Kōchi Prefecture

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Kōchi Prefecture

高知県
Japanese transcription(s)
 • Japanese高知県
 • RōmajiKōchi-ken
Flag of Kōchi Prefecture
Flag
Official logo of Kōchi Prefecture
Symbol
Location of Kōchi Prefecture
Coordinates: 33°26′N 133°26′E / 33.433°N 133.433°E / 33.433; 133.433Coordinates: 33°26′N 133°26′E / 33.433°N 133.433°E / 33.433; 133.433
CountryJapan
RegionShikoku
IslandShikoku
CapitalKōchi (city)
SubdivisionsDistricts: 6, Municipalities: 34
Government
 • GovernorMasanao Ozaki
Area
 • Total7,103.93 km2 (2,742.84 sq mi)
Area rank14th
Population
 (December 1, 2011)
 • Total757,914
 • Rank45th
 • Density106.68/km2 (276.3/sq mi)
ISO 3166 codeJP-39
Websitewww.pref.kochi.lg.jp/english/
Symbols
BirdFairy pitta (Pitta nympha)
FlowerYamamomo (Myrica rubra)
TreeYanase Sugi (Cryptomeria japonica)

Kōchi Prefecture (高知県, Kōchi-ken) is a prefecture of Japan located on the south coast of Shikoku.[1] The capital is the city of Kōchi.[2]

History[edit]

Prior to the Meiji Restoration, Kōchi was known as Tosa Province and was controlled by the Chōsokabe clan in the Sengoku period and the Yamauchi clan during the Edo period.[3]

Kōchi City is also the birthplace of noted revolutionary Sakamoto Ryōma.

Municipalities[edit]

Map of Kōchi Prefecture
     City      Town

Kōchi Prefecture comprises the southwestern part of the island of Shikoku, facing the Pacific Ocean. It is bordered by Ehime to the north-west and Tokushima to the north-east. It is the largest but least populous of Shikoku's four prefectures. Most of the province is mountainous, and in only a few areas such as around Kōchi and Nakamura is there a coastal plain. Kōchi is famous for its many rivers. Inamura-yama in Tosa-cho is the highest peak in Kōchi prefecture with an altitude of 1,506 meters above sea level.

As of April 1, 2012, 7% of the total land area of the prefecture was designated as Natural Parks, namely the Ashizuri-Uwakai National Park; Ishizuchi, Muroto-Anan Kaigan, and Tsurugisan Quasi-National Parks; and eighteen Prefectural Natural Parks.[4]

Skyline of Kōchi City

Cities[edit]

Eleven cities are located in Kōchi Prefecture:

Towns and villages[edit]

These are the towns and villages in each district:

Mergers[edit]

Tourism[edit]

Cape of Ashizuri
Cape of Muroto

Media[edit]

The 2013 movie Hospitality Department (Kencho Omotenashi Ka) is set in Kōchi.[5] The film shows views of Kōchi Prefecture.

The 2009 movie The Harimaya Bridge starring Danny Glover was set in Kochi.[6][7]

Culture[edit]

Food[edit]

Like most areas of Japan, Kōchi advertises itself as specialising in a major food item, in this case, Katsuo no Tataki. Katsuo no Tataki is Skipjack Tuna or Bonito, lightly seared. Traditionally this is done over the straw generated as a by-product of the rice harvest. Sawachi is a term which refers to "a style of meal" in Kochi prefecture, according to Kochi-City Tourism Association. It says that the characteristic of the style of eating is "its freeness in the arrangement of food on a large dish" People eat Sawachi in the situation of "Enkai" which refers to a gathering of family, friends and relatives. They surround "Sawachi", feasts on large dishes, and take own portions by themselves. The style represents the cultural climate of Kochi prefecture which hates formal arrangements and respect freedom.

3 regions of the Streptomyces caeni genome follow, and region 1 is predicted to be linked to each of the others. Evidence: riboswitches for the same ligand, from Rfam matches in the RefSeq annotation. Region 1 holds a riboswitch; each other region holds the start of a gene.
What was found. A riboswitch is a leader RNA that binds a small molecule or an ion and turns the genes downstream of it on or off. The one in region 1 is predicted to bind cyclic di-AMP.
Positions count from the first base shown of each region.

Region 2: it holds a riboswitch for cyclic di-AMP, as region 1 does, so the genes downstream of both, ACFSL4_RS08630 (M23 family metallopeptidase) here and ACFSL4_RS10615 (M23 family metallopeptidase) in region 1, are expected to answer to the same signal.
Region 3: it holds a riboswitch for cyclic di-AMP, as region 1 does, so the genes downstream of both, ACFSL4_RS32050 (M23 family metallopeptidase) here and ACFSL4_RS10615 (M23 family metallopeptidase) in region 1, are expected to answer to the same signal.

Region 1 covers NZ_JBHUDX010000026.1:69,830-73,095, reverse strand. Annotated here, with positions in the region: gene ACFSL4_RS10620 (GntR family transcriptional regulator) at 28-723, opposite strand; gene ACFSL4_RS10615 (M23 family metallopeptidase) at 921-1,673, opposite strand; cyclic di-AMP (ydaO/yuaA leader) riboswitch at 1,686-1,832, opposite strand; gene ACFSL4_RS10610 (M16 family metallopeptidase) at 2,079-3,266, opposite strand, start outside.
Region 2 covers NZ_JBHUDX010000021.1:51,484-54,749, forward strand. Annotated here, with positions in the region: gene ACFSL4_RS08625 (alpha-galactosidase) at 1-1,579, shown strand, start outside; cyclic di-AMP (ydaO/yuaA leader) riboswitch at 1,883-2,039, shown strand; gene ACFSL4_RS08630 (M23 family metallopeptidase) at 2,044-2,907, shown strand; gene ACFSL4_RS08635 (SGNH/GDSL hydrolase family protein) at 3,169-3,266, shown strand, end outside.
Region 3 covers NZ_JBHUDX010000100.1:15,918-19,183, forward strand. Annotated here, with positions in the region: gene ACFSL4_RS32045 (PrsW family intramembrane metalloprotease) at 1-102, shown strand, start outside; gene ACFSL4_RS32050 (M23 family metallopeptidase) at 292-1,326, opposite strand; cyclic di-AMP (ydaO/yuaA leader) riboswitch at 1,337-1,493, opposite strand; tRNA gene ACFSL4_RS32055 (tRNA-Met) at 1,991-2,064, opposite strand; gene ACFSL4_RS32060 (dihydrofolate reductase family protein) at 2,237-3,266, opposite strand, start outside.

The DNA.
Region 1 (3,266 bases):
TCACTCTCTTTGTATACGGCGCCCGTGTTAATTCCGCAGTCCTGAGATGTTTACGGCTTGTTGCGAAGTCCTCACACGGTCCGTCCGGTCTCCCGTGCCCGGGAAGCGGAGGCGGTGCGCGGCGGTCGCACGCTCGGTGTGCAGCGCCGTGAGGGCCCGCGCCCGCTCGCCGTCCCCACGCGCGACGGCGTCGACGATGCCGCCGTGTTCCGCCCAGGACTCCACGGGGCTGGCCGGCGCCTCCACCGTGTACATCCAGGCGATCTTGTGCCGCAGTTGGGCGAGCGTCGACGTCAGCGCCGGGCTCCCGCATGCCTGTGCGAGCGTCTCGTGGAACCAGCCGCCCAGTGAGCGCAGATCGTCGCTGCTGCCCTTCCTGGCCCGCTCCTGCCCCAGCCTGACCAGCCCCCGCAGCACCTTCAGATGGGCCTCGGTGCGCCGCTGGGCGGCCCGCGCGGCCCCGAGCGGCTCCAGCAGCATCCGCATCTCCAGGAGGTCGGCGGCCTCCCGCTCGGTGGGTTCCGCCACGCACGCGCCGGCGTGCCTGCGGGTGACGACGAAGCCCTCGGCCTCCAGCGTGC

Festival and events[edit]

Festival
  • Yosakoi Festival - Yosakoi (よさこい) is a unique style of dance that originated in Japan and that is performed at festivals and events all over the country.

Sports[edit]

The sports teams listed below are based in Kōchi.

Baseball
Football

See also[edit]

Notes[edit]

  1. ^ Nussbaum, Louis-Frédéric. (2005). "Kōchi prefecture" in Japan Encyclopedia, p. 538, p. 538, at Google Books.
  2. ^ Nussbaum, "Kōchi" at p. 538, p. 538, at Google Books.
  3. ^ Nussbaum, "Provinces and prefectures" at p. 780, p. 780, at Google Books.
  4. ^ "General overview of area figures for Natural Parks by prefecture" (PDF). Ministry of the Environment. Retrieved 19 August 2012.
  5. ^ "Yukiyo Teramoto Makes Short Insert Anime for "Prefectural Office Hospitality Department: The Movie" - Tokyo Otaku Mode News". otakumode.com.
  6. ^ Matt Alt; Hiroko Yoda; Melinda Joe (27 March 2012). Frommer's? Japan Day by Day. John Wiley & Sons. p. 532. ISBN 978-0-470-90826-6.
  7. ^ Iris-Aya Laemmerhirt (March 2014). Embracing Differences: Transnational Cultural Flows between Japan and the United States. transcript Verlag. p. 254. ISBN 978-3-8394-2600-5.

References[edit]

External links[edit]

Media related to Kōchi prefecture at Wikimedia Commons